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December 11, 2000


Demand prospects, particularly export demand for corn and soybeans remain uncertain. The slow pace of corn exports during the first quarter of the marketing year reflects continued shipments by China and reluctant buying by Japan due to StarLink concerns. The USDA will update the estimate of the size of the 2000 China corn crop, as well as the marketing year projection of China and U.S. corn exports in the monthly report released on December 12. China is currently giving very mixed signals about the availability of corn for exports. In addition, the timing of China's attempt to enter the World Trade Organization may well influence its corn export subsidy policy. A slow down in China's shipments and an increase in Japanese buying are clearly needed soon if the U.S. has a chance to export the 2.275 billion bushels of corn projected last month. In addition to this week's revised projection of exports, the weekly export inspections and export sales reports will be monitored closely for indications that Japan has returned to the U.S. market.

The rapid pace of soybean exports and export sales reflect continued large purchases by China and the restriction on meat and bone meal feeding in Europe. The USDA is expected to increase the projection of U.S. soybean, and perhaps soybean meal, exports in the monthly report released on December 12. The size of the increases, however, will likely be moderated by continued expectations of another record South American soybean harvest in 2001.

On December 28, the USDA will release the quarterly Hogs and Pigs report, showing the current inventory of hogs as well as farrowing intentions for the next six months. The recent action in the hog market suggests the market expects less expansion than indicated in September. The rate of expansion will be important for domestic corn and soybean meal demand.

On January 11, the USDA will release the final estimate of the size of the 2000 crops, an estimate of December 1 stocks, a winter wheat seedings estimate, and revised projection of consumption during the current marketing year. The estimated size of the 2000 corn and soybean crops has declined with each report since the first estimate was released in August. Since 1975, there have been only two other years (1984 and 1999) in which the estimated size of the U.S. soybean crop declined each month from August through November. In both those years, the January estimate was smaller than the November estimate (41 million bushels in 1984 and 30 million bushels for the 1999 crop). For corn, there have been four other years since 1975 in which the production estimates declined each month from August through November (1980, 1983, 1993, and 1995). The January estimate was smaller than the November estimate in two of those years (1980 and 1993), it was larger once (1983), and unchanged once (1995). A slight reduction in the size of both the corn and soybean crops appears likely this year.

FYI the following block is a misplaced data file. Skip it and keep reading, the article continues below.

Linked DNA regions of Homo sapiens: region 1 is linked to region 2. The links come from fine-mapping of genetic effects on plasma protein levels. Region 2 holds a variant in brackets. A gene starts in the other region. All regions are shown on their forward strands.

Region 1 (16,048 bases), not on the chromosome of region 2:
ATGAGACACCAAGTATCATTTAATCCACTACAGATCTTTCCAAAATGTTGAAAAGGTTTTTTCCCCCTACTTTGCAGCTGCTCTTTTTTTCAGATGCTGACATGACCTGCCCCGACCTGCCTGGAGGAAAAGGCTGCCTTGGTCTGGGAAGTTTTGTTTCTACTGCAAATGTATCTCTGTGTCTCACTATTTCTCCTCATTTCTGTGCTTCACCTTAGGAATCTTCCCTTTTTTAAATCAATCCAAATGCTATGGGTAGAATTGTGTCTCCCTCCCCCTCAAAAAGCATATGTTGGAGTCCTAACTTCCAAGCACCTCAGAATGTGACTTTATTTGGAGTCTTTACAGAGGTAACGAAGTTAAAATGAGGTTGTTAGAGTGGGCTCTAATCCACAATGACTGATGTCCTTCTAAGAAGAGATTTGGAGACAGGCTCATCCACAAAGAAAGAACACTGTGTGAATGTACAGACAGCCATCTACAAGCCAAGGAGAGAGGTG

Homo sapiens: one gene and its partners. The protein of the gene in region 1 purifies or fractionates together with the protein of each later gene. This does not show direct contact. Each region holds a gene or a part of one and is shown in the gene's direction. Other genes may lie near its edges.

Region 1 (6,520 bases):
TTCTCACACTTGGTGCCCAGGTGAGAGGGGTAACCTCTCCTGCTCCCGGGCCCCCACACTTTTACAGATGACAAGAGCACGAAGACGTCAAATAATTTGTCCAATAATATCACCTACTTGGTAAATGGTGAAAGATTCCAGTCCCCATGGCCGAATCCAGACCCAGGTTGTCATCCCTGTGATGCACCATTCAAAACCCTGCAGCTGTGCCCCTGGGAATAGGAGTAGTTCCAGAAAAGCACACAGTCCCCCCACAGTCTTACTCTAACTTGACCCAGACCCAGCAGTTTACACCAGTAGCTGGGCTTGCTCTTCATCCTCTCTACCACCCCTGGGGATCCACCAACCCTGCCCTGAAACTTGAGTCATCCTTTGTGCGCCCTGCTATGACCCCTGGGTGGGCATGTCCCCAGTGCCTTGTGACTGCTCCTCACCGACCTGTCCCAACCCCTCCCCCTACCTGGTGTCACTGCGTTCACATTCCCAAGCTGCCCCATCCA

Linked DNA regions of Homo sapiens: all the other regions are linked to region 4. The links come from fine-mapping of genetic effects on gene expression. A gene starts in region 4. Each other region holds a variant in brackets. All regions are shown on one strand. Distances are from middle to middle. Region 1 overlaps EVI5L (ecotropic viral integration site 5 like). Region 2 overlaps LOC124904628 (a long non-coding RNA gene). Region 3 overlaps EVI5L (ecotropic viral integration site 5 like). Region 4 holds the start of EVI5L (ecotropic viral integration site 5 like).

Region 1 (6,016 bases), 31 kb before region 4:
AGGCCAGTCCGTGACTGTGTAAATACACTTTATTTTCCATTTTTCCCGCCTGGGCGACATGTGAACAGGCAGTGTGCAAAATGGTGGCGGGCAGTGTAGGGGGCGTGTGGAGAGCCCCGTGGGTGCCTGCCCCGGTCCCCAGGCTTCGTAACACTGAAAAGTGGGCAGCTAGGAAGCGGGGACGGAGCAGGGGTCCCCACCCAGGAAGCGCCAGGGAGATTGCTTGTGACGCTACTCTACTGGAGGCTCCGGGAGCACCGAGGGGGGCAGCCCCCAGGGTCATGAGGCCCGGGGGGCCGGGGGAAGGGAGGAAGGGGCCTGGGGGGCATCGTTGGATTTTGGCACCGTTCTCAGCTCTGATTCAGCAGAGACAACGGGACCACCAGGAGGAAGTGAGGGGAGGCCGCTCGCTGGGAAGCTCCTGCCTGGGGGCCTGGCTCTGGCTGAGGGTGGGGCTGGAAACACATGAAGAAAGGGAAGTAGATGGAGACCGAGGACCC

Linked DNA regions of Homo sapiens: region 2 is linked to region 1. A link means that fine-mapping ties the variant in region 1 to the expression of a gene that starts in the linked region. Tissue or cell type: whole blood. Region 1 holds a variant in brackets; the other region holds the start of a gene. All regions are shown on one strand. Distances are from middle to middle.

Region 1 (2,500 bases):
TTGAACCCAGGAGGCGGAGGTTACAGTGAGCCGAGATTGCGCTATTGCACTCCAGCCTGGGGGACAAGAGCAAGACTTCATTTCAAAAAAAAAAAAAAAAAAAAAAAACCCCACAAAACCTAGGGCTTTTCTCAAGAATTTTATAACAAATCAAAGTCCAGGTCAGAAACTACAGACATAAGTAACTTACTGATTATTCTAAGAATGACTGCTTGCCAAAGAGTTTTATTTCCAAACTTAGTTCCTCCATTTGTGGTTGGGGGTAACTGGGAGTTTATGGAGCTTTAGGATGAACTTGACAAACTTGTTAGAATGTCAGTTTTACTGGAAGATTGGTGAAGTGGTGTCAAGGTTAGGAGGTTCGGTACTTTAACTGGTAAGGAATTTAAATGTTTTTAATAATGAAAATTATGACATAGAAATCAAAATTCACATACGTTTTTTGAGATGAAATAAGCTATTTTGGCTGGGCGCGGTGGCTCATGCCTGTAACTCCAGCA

The estimate of December 1 stocks will be especially important for corn. Based on known exports and domestic processing uses of corn, the stocks estimate will allow the calculation of domestic feed and residual use of corn during the first quarter of the marketing year. In combination with the information in the December Hogs and Pigs report, that estimate will provide the basis for a more reliable projection of feed and residual use of corn for the year.

The winter wheat seedings report is expected to show a decline in acreage, partly due to unfavorable weather in the southern plains states during the fall months. The magnitude of the decline will be an important signal for spring wheat producers. In addition, the location and magnitude of the decline will have implications for likely acreage of other spring planted crops, particularly sorghum and soybeans.

After two and one half years of depressed corn and soybean prices, the market continues to anticipate a break-out to higher levels. The average cash price of corn in central Illinois moved to a marketing year high of $1.985 on December 1, while the average soybean price reached a high of $4.965 on December 8. Those prices are $.475 and $.55, respectively, above the lows reached early in the marketing year. While current conditions do not point to sharply higher prices in the immediate picture, some continued recovery in cash prices might be expected as U.S. stock levels remain modest and world grain inventories continue to tighten.

The extent of further price recovery will eventually depend on prospects for the 2001 crops in the U.S. Periods of weather and crop concerns would be expected to push cash corn prices $.20 to $.30 above current levels. The futures market, however, already offers a $.25 to $.30 premium for spring delivery, depending on basis. Soybean prices could advance by $.50 to $.75 per bushel. The futures market currently offers about a $.20 premium for spring delivery.


Issued by Darrel Good
Extension Economist
University of Illinois


Department of Agricultural and Consumer Economics    College of Agricultural, Consumer and Environmental Sciences
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